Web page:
By demonstrating how AMPK-activated autophagy controls the expression of neurohormones in the brain’s hypothalamus, researchers are one step closer to understanding the dynamics of our eating behavior. The next step is to untangle how autophagy itself modulates (up or down) our brain’s neurohormones, such as NPY, to regulate our appetite.

      When the brain doesn’t get enough glucose, it activates AMPK which then has the brain release PPY and POMC to have you eat more to further the cellular regeneration. As described above, since autophagy is the cellular process to break down and recycle useless cells, what’s probably going on here is that when the autophagy process occurs, the brain tells you to eat more through the PPY and POMC hormones so cellular regeneration can occur due to the autophagy destroying useless cells.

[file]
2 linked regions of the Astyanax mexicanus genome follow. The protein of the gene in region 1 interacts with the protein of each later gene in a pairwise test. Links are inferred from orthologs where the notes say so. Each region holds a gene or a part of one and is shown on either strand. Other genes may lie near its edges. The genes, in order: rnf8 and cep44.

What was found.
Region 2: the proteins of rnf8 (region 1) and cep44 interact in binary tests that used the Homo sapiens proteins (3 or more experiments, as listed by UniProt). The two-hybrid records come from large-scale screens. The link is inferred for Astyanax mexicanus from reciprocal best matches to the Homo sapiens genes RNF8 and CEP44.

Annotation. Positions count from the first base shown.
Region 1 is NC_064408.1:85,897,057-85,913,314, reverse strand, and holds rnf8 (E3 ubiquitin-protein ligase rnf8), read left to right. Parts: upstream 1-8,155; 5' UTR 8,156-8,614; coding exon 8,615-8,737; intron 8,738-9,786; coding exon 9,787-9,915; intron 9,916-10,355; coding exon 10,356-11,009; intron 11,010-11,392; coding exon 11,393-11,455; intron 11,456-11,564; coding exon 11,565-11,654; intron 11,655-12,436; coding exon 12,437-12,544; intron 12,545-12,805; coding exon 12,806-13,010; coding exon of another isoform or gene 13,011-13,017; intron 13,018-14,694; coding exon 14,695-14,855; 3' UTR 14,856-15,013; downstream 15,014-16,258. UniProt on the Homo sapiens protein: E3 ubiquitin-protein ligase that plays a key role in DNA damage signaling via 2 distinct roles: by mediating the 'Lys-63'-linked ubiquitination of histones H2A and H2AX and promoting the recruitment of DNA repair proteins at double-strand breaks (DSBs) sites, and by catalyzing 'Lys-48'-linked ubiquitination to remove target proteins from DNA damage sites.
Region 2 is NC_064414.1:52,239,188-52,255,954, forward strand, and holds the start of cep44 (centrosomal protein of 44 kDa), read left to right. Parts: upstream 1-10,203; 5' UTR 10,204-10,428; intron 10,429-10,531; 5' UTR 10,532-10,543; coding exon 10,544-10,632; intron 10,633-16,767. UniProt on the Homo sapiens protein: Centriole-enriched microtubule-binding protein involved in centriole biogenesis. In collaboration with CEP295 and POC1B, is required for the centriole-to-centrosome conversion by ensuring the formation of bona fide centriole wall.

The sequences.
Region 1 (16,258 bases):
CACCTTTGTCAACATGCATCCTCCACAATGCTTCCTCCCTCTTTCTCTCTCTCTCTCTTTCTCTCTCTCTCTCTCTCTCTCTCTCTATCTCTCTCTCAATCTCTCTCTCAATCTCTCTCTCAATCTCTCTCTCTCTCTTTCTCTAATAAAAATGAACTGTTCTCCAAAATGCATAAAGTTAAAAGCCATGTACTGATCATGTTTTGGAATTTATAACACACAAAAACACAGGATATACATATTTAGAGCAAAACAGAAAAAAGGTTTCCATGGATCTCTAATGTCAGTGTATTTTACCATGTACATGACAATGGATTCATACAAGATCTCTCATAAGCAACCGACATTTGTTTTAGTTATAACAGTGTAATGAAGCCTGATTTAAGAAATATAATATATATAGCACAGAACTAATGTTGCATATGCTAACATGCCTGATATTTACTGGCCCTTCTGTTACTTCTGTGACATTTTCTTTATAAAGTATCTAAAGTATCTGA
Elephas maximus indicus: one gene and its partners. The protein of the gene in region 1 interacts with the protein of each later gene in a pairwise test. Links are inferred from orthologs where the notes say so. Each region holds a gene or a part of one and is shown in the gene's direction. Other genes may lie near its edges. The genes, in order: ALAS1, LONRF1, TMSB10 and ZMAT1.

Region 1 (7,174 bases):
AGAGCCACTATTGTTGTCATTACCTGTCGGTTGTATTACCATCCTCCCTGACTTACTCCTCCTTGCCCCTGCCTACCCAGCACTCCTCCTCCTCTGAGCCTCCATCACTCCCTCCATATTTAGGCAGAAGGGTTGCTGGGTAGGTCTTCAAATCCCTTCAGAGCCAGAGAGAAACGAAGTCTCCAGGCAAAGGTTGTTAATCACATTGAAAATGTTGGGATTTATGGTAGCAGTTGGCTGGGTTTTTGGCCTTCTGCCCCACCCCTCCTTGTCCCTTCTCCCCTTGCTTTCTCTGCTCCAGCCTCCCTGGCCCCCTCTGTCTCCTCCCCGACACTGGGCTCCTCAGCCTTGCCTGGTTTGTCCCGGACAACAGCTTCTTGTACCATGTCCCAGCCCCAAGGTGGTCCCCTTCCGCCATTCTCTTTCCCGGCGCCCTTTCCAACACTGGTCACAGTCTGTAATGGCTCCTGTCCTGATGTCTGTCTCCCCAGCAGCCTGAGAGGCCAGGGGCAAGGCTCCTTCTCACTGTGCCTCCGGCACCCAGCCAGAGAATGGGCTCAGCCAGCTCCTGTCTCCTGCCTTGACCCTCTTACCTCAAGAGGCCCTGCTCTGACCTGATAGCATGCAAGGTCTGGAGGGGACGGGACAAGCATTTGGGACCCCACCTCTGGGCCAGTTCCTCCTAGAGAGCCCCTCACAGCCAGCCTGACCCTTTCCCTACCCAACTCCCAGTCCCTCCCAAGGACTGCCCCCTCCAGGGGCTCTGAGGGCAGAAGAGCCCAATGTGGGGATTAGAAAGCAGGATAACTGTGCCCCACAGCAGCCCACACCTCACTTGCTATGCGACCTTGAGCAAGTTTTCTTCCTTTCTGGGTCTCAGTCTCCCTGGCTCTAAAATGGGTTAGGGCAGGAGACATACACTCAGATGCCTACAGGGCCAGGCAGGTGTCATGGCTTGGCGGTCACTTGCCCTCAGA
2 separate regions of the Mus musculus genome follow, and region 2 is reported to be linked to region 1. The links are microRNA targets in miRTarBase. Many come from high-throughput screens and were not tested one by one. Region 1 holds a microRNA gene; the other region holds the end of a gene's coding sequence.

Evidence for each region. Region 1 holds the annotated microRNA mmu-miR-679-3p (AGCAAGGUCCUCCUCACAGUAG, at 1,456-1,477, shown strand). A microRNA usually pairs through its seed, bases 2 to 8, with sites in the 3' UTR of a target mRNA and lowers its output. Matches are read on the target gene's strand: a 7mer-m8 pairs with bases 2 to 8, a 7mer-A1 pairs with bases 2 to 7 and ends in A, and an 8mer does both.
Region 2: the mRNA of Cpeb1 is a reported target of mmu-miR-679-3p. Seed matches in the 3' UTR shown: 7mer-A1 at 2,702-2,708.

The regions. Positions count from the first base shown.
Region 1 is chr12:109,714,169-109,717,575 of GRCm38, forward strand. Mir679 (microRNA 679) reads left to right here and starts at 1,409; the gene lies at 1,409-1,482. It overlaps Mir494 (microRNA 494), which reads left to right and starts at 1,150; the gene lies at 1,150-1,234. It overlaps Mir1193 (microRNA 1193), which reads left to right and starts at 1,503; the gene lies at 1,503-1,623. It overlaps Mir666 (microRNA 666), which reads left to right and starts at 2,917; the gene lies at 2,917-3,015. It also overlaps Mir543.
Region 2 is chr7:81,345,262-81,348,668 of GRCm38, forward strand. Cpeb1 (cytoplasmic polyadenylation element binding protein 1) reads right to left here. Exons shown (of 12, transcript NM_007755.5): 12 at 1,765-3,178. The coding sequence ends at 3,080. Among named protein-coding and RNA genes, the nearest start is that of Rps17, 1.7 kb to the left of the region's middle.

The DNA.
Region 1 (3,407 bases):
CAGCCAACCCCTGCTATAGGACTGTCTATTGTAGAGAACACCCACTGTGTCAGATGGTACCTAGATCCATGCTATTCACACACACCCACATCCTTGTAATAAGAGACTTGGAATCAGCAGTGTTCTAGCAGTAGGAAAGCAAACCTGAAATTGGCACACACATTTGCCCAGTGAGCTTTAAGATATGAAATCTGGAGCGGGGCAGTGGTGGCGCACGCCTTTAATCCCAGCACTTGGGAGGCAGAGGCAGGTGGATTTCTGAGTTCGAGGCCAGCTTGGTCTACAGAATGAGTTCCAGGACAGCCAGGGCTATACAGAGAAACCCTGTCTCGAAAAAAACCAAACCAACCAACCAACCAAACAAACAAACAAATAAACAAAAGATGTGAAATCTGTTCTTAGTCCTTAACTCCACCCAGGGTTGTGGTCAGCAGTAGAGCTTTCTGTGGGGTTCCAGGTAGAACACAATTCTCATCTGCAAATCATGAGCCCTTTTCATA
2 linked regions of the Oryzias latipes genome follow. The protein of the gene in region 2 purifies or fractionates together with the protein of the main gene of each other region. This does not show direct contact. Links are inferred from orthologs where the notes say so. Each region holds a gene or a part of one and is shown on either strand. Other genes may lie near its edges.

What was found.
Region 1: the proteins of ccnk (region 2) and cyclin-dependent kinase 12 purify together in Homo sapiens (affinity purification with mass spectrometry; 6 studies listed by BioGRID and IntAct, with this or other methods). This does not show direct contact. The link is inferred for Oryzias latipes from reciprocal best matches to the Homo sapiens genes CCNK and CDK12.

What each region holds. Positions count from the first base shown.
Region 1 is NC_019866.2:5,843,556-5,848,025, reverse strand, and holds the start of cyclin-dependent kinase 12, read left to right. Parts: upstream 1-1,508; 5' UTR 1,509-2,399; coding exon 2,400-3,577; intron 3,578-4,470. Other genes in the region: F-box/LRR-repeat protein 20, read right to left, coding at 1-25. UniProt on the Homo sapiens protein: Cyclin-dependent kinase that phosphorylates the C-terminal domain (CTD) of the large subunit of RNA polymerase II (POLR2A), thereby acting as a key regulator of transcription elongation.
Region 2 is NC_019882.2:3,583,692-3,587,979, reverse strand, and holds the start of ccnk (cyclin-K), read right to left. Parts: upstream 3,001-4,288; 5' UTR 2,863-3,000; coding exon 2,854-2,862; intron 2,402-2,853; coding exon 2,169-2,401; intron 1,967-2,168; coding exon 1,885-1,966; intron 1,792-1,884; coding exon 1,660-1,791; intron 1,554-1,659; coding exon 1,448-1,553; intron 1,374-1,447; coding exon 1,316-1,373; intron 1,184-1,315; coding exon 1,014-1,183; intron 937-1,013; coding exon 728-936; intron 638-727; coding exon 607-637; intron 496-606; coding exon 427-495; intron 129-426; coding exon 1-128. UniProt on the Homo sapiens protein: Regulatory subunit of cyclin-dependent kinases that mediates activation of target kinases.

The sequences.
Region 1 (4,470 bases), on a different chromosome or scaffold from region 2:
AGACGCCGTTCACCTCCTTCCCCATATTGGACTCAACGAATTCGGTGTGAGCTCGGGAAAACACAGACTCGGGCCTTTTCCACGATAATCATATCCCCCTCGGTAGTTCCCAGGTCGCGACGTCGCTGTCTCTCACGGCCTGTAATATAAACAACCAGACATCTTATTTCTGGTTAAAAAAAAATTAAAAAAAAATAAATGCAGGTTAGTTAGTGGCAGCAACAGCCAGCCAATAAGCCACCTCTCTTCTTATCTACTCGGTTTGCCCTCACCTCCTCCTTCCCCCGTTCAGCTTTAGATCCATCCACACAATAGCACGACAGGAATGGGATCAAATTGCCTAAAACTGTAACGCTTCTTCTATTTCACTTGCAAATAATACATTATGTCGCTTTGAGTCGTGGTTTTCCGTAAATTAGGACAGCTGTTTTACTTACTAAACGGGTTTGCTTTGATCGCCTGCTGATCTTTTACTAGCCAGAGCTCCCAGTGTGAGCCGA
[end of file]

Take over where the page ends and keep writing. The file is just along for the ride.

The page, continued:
This study is huge. It shows that when AMPK is activated, that it changes how PPY and POMC work on a genetic level. Those two hormones control appetite.